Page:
Comment by bellavita

January 10, 2012 @ 12:24 am

Arnold — One set of ideas I’ve been working on that have (for me) at least the seeds of a shift similar to the one you wrote about is found in the National Strategic Narrative, by Wayne Porter and Mark Mykleby. I’ve alluded to that Narrative several times on the blog, but the more I hear Porter talk about it, the more I see in it. I think it’s worth paying attention to. http://onpoint.wbur.org/2011/04/26/pentagon-security

Comment by William R. Cumming

January 10, 2012 @ 12:28 am

Great post and comment! One of the main problems with the world of nuclear arms is that it is rather arcane and defended by a priesthood that often does not understand the implications of what it does. For example, both the concepts of MAD [mutual assured destruction] still in place as USA strategic doctrine and even NUCLEAR WINTER and EMP are not well covered by those knowledgable in policy circles. Personally I believe the writings of Retired 4-Star AF General Lee Butler are the most informative on these issues.

Comment by Alan Wolfe

January 10, 2012 @ 7:46 am

“Imagine there’s no countries
It isn’t hard to do
Nothing to kill or die for
And no religion too
Imagine all the people living life in peace”

Okay, now I’m going to live in the real world, where there are threats and countries that aren’t giving up nuclear weapons. There is a parallel here – the Four Horsemen of the Apocalypse have no practical way to achieve their end-state, and people championing “resiliency” also have no practical way to get to that end-state.

I will posit that we will never even get within a country mile of “Global Zero” and we as a nation will never achieve resiliency as long as our state and national governments are in a budget-constrained, no new growth, “kill government spending” mentality. Not gonna happen, even though there are good arguments for both.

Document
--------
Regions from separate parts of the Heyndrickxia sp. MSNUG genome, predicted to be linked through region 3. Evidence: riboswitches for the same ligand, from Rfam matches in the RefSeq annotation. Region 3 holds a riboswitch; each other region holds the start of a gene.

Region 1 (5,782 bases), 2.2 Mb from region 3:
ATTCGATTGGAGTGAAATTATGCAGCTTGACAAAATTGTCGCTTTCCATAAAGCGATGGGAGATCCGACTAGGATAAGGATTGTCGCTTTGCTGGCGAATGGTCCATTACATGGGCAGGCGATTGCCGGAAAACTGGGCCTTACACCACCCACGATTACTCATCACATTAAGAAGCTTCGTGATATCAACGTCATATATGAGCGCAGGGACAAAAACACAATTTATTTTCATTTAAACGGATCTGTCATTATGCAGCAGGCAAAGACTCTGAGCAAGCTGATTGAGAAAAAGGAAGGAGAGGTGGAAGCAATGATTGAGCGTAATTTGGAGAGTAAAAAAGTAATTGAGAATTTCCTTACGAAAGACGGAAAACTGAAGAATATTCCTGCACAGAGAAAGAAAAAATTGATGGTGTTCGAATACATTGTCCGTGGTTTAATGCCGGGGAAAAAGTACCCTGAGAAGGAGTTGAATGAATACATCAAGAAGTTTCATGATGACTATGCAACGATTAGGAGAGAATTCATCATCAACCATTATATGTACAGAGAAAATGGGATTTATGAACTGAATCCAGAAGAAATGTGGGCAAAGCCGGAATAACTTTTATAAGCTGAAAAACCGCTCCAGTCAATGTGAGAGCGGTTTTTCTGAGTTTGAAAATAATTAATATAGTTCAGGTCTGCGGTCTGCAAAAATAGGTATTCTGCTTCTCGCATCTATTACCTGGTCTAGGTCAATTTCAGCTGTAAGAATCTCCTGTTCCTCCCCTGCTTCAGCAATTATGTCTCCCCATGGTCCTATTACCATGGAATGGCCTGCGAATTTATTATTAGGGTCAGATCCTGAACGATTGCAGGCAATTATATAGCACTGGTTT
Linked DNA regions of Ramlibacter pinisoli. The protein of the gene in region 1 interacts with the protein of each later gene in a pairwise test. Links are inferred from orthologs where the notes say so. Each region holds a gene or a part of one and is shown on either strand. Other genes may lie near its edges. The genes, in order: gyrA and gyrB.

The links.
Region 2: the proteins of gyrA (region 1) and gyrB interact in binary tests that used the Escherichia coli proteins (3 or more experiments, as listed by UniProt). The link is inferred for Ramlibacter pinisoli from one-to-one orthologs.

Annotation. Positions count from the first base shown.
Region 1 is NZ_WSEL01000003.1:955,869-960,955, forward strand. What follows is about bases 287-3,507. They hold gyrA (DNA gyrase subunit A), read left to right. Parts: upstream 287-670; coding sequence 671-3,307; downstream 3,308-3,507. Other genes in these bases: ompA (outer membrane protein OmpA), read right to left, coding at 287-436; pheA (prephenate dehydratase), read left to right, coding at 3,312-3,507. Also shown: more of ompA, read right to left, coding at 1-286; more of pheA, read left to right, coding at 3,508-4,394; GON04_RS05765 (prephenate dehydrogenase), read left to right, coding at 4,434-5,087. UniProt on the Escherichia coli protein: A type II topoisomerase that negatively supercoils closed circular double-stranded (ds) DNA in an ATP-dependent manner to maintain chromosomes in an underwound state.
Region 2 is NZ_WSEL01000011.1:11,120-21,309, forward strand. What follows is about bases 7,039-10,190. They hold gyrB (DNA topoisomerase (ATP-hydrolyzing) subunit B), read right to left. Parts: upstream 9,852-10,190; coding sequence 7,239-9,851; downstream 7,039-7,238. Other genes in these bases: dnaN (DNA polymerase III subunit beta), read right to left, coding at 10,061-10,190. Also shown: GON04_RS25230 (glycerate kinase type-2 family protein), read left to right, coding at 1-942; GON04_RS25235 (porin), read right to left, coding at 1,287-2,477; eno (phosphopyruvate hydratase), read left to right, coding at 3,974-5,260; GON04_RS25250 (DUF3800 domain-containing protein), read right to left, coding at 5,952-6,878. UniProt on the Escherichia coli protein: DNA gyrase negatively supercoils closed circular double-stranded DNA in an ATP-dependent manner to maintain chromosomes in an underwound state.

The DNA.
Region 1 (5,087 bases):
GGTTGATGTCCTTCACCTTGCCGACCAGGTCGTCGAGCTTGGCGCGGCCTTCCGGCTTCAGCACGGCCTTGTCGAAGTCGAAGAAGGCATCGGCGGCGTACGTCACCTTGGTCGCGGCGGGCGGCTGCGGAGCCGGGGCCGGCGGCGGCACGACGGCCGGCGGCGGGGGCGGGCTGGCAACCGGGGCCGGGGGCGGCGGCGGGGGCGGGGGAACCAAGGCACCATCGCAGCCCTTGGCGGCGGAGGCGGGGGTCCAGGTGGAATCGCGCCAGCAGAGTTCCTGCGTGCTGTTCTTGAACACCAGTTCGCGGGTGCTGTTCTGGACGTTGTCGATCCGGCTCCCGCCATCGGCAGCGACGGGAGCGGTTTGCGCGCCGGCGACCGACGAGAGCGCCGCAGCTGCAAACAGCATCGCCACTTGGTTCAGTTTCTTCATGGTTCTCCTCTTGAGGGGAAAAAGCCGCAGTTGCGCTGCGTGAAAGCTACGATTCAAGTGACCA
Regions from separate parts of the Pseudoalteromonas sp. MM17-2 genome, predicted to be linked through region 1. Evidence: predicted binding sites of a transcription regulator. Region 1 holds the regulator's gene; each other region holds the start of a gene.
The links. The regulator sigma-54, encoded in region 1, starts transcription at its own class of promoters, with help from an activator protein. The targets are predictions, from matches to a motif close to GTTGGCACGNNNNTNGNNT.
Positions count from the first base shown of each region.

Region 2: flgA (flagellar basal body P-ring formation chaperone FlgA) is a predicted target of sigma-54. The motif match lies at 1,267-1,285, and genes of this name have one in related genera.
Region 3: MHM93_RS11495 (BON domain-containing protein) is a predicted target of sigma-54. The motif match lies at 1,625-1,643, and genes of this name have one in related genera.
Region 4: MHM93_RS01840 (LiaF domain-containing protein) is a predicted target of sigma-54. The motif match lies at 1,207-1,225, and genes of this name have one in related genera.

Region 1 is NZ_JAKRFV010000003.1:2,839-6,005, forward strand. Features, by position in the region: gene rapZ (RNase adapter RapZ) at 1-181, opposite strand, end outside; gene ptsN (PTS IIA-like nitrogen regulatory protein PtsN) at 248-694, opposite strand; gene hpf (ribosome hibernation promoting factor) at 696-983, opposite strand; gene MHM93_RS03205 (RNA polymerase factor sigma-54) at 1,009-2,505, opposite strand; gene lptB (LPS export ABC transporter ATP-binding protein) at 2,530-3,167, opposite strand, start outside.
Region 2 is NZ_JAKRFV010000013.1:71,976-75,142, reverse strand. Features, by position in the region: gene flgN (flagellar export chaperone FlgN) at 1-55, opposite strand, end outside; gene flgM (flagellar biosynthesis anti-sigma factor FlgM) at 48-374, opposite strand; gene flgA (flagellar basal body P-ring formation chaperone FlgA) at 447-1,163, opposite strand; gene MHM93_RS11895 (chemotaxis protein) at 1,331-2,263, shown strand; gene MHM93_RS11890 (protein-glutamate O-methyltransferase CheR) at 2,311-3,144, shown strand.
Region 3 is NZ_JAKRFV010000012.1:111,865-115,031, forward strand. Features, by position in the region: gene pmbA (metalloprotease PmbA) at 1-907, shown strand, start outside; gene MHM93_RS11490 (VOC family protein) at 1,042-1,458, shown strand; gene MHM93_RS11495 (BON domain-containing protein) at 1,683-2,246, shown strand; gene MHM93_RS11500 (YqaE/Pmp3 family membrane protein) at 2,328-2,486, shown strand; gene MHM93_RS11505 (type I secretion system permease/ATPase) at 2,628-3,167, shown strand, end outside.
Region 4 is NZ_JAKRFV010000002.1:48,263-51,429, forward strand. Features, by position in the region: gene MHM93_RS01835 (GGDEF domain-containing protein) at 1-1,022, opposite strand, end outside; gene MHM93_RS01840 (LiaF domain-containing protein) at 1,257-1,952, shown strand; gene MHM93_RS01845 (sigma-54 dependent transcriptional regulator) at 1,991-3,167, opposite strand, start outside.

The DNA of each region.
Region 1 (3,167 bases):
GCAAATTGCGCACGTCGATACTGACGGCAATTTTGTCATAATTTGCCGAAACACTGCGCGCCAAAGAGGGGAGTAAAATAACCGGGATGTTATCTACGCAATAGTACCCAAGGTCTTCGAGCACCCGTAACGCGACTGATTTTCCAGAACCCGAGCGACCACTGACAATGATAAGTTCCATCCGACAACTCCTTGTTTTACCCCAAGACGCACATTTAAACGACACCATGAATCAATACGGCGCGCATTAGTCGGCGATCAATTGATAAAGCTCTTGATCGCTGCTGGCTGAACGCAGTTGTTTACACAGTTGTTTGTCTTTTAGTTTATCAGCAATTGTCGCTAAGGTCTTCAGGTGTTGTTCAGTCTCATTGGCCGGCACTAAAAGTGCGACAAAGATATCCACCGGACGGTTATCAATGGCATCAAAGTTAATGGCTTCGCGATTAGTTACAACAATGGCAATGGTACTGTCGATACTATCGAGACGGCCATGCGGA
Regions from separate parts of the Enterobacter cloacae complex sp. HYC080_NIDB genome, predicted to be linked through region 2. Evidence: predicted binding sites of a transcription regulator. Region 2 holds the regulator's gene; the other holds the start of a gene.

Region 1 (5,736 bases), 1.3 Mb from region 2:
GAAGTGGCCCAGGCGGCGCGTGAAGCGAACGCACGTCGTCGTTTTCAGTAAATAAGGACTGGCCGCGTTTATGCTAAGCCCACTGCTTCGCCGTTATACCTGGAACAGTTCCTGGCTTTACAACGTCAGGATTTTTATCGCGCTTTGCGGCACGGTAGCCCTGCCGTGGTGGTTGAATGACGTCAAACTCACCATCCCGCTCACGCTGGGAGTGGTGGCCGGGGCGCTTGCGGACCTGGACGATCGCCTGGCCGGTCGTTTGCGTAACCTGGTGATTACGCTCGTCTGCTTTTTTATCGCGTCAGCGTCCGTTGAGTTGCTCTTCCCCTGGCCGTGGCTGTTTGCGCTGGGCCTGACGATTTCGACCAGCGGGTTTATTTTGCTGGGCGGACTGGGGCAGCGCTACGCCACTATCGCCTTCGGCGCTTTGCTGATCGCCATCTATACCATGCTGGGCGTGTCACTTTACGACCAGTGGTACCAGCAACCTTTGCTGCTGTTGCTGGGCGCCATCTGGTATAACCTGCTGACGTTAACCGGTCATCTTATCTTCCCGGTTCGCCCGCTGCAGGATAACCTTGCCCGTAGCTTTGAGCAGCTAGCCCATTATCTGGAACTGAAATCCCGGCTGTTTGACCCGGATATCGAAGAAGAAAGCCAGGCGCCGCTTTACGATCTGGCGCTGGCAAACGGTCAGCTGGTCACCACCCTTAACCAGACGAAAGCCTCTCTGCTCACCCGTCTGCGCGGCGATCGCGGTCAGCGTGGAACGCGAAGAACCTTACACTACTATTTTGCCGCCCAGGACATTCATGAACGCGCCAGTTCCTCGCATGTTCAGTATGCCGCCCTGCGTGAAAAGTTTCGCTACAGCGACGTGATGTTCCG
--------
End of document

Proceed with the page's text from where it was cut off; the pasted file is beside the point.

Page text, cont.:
Comment by William R. Cumming

January 10, 2012 @ 11:47 am

Alan respectfully disagree. If governments were honest they would tell their citizens that there is absolutely no military usage for nuclear weapons. They prefer however to let the nuclear priestood continue to undermine democracy.

Comment by William R. Cumming

January 12, 2012 @ 10:16 am

The NTI [Nuclear Threat Initiative] an organization started by former Senator Sam Nunn and the Economist Intel section have produced a report describing nuclear surety and safeguards efforts of the 34 countries that have access or can produce special nuclear materials–those leading to or for making a bomb.

Very interesting reading. Long ago, a close friend now long deceased from a viral heart infection, told me in confidence [and he was a CIA BRANCH CHIEF] that if I thought the world was complicated then [1990] it would be much more complicated 40 years down the road when at least 30 nation-states had ballistic missile capability combined with bomb building skills. AS the
report indicates well on course for that prescient comment to be fulfilled. And the leading proliferator is of course historically and still the USA.
A fundamental flaw in US President’s policies and efforts since August 1945 efforts IMO!

Comment by Arnold Bogis

January 12, 2012 @ 5:26 pm

Chris,

I can see the potential for a similar shift in the work you’ve highlighted. Though I think it would take a similar set of defense heavyweights to get behind it to kick start a more expansive discussion.